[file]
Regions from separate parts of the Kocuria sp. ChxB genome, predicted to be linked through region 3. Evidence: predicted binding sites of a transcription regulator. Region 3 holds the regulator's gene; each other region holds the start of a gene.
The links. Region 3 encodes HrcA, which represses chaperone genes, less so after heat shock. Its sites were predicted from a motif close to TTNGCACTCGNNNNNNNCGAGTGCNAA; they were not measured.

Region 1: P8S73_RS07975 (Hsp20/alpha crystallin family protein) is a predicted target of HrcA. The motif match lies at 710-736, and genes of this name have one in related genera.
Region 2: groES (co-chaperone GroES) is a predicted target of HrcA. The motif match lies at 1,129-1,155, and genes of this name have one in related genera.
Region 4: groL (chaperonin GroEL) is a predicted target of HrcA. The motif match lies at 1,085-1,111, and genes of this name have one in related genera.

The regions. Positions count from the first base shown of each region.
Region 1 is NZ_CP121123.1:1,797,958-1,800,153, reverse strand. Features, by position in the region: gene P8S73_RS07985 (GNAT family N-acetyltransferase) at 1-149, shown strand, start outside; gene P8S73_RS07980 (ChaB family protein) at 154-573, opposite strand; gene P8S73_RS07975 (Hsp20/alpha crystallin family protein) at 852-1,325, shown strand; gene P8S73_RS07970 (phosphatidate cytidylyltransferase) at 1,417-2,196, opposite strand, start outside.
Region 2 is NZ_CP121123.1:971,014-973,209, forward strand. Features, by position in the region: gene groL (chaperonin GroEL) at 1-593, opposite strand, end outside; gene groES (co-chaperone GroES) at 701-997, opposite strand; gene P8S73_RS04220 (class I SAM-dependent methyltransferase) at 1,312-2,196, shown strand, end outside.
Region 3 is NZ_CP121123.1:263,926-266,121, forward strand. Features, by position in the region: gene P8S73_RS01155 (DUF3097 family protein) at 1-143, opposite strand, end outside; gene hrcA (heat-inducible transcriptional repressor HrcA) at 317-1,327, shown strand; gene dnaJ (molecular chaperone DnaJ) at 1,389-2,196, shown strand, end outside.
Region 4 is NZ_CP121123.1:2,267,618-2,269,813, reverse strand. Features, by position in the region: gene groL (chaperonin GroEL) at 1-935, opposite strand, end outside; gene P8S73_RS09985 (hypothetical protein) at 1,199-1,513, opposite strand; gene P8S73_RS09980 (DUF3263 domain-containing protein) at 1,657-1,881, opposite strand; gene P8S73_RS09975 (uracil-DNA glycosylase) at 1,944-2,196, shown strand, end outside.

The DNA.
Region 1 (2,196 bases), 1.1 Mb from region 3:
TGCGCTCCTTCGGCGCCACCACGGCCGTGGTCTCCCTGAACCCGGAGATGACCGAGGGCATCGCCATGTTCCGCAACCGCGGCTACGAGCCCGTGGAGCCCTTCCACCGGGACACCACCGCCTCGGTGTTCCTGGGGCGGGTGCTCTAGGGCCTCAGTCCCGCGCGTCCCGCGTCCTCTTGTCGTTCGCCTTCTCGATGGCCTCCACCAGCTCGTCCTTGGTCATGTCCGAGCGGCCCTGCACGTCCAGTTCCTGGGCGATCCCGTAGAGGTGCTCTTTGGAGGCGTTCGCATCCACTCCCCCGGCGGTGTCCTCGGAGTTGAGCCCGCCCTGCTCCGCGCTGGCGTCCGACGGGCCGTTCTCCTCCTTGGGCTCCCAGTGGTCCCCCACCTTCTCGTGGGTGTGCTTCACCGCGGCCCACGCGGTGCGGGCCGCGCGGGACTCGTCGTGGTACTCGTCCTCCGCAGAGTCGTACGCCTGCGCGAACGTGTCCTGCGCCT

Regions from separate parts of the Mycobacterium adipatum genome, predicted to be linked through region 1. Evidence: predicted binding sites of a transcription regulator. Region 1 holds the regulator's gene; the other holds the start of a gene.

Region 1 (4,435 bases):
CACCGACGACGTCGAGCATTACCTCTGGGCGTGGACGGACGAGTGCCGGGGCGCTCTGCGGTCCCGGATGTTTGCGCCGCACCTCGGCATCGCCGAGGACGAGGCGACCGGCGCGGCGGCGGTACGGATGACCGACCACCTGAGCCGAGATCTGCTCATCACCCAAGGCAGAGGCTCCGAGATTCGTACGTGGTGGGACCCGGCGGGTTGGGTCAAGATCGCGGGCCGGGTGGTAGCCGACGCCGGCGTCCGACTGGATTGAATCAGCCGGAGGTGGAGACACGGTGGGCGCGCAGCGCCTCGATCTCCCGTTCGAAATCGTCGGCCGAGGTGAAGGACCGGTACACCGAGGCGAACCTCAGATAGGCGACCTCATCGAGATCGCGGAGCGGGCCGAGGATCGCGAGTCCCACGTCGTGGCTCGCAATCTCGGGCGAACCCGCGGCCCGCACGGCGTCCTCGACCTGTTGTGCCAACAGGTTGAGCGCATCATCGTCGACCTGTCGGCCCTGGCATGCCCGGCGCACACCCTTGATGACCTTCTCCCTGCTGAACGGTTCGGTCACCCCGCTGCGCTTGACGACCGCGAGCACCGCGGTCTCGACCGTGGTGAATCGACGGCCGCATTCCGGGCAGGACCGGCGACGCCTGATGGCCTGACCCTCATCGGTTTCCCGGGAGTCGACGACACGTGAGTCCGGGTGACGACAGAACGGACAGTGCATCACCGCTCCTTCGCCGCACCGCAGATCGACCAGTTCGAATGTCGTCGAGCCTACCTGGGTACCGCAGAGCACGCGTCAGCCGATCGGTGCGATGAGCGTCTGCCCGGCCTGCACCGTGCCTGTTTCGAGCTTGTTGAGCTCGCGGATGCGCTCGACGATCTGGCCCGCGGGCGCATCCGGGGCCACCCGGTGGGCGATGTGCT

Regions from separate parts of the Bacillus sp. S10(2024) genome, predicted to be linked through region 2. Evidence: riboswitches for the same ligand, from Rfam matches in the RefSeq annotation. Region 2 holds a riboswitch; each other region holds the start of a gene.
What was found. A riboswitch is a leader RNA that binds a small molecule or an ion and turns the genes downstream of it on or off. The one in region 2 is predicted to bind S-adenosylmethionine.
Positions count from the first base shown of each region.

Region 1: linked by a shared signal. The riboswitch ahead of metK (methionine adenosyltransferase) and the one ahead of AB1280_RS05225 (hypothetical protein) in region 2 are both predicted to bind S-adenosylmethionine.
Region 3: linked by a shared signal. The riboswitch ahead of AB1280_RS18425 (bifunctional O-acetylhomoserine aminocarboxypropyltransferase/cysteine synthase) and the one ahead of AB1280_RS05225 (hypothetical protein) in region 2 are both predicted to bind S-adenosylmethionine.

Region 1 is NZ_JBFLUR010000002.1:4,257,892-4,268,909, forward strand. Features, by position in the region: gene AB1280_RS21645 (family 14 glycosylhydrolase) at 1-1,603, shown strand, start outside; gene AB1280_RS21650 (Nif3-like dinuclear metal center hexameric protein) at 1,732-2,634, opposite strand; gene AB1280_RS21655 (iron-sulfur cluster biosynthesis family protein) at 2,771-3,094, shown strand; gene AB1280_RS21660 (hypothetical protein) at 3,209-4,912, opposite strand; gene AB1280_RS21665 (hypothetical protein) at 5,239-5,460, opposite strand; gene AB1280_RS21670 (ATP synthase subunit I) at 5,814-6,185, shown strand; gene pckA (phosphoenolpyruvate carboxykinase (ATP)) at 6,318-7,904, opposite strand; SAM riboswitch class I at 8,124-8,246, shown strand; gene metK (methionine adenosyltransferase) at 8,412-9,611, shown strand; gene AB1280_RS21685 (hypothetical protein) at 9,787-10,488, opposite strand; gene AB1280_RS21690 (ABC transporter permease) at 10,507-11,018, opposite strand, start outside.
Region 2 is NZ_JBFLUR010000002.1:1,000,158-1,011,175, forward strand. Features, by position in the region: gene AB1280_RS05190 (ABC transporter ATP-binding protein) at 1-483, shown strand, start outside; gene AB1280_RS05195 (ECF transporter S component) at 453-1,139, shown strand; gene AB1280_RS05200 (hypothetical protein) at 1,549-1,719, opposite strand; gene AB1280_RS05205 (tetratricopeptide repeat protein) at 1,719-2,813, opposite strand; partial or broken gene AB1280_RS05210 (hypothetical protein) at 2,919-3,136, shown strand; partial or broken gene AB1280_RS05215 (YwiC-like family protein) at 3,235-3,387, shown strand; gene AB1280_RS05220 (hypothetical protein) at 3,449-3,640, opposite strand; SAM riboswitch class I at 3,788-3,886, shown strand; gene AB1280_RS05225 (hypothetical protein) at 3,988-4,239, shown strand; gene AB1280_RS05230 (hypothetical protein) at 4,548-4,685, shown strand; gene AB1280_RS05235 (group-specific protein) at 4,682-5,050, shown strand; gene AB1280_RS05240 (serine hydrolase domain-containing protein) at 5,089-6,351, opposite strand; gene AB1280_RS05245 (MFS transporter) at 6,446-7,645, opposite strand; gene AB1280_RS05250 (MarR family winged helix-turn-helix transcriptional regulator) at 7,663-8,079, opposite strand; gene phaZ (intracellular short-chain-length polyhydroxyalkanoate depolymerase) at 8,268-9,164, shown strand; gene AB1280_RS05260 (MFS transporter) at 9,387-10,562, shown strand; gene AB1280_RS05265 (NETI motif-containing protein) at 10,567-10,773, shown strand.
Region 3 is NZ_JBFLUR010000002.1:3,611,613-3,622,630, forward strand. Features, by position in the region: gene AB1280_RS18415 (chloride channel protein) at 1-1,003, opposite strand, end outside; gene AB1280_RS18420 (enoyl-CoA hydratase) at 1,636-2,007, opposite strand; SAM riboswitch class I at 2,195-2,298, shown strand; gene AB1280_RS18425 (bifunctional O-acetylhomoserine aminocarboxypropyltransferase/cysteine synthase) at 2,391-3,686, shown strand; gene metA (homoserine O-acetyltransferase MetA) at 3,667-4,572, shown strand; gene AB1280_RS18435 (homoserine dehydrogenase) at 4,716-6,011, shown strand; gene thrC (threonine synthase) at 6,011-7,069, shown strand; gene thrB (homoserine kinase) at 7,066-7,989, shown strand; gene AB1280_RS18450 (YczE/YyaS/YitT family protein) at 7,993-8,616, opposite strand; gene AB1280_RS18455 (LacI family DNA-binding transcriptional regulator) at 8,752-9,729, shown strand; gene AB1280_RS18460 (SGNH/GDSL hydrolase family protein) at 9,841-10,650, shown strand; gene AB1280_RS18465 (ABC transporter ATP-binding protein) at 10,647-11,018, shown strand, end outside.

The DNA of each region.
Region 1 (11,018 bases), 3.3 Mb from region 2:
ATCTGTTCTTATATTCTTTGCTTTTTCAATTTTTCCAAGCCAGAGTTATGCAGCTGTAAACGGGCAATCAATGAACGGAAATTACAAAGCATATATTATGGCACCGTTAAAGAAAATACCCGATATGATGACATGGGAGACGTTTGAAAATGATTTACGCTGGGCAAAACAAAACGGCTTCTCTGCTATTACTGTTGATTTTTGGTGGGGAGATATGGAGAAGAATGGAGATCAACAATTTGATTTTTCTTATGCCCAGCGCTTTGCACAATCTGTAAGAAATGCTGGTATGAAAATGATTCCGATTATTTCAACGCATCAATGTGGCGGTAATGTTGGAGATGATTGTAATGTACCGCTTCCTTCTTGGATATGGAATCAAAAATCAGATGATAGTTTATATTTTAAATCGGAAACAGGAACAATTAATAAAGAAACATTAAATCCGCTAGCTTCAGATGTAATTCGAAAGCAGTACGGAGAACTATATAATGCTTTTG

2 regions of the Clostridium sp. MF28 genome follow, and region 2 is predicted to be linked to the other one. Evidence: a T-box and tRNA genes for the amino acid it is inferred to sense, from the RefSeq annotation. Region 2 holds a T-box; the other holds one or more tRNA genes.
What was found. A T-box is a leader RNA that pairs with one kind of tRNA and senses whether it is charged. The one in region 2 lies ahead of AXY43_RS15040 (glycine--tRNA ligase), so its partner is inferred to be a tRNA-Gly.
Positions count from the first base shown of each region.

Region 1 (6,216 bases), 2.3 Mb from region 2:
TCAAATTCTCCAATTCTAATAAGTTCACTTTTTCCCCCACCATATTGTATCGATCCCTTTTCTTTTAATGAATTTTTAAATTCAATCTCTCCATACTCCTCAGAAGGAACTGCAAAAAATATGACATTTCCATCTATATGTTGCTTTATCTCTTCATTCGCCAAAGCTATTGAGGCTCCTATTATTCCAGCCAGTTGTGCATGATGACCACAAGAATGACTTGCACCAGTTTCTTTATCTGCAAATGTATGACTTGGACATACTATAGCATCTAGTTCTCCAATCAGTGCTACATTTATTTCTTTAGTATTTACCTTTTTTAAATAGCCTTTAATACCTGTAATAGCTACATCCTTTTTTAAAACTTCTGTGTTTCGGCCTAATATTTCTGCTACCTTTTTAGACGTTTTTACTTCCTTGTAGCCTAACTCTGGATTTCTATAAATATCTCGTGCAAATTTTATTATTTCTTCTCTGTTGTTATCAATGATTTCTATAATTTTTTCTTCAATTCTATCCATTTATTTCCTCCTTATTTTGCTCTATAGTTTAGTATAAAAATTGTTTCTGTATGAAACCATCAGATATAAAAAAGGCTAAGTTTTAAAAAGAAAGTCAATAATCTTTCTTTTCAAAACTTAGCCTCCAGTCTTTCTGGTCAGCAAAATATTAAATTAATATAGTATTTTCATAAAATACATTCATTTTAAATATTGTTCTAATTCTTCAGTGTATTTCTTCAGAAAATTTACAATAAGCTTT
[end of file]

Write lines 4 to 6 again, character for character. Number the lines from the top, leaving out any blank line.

Region 2: groES (co-chaperone GroES) is a predicted target of HrcA. The motif match lies at 1,129-1,155, and genes of this name have one in related genera.
Region 4: groL (chaperonin GroEL) is a predicted target of HrcA. The motif match lies at 1,085-1,111, and genes of this name have one in related genera.

The regions. Positions count from the first base shown of each region.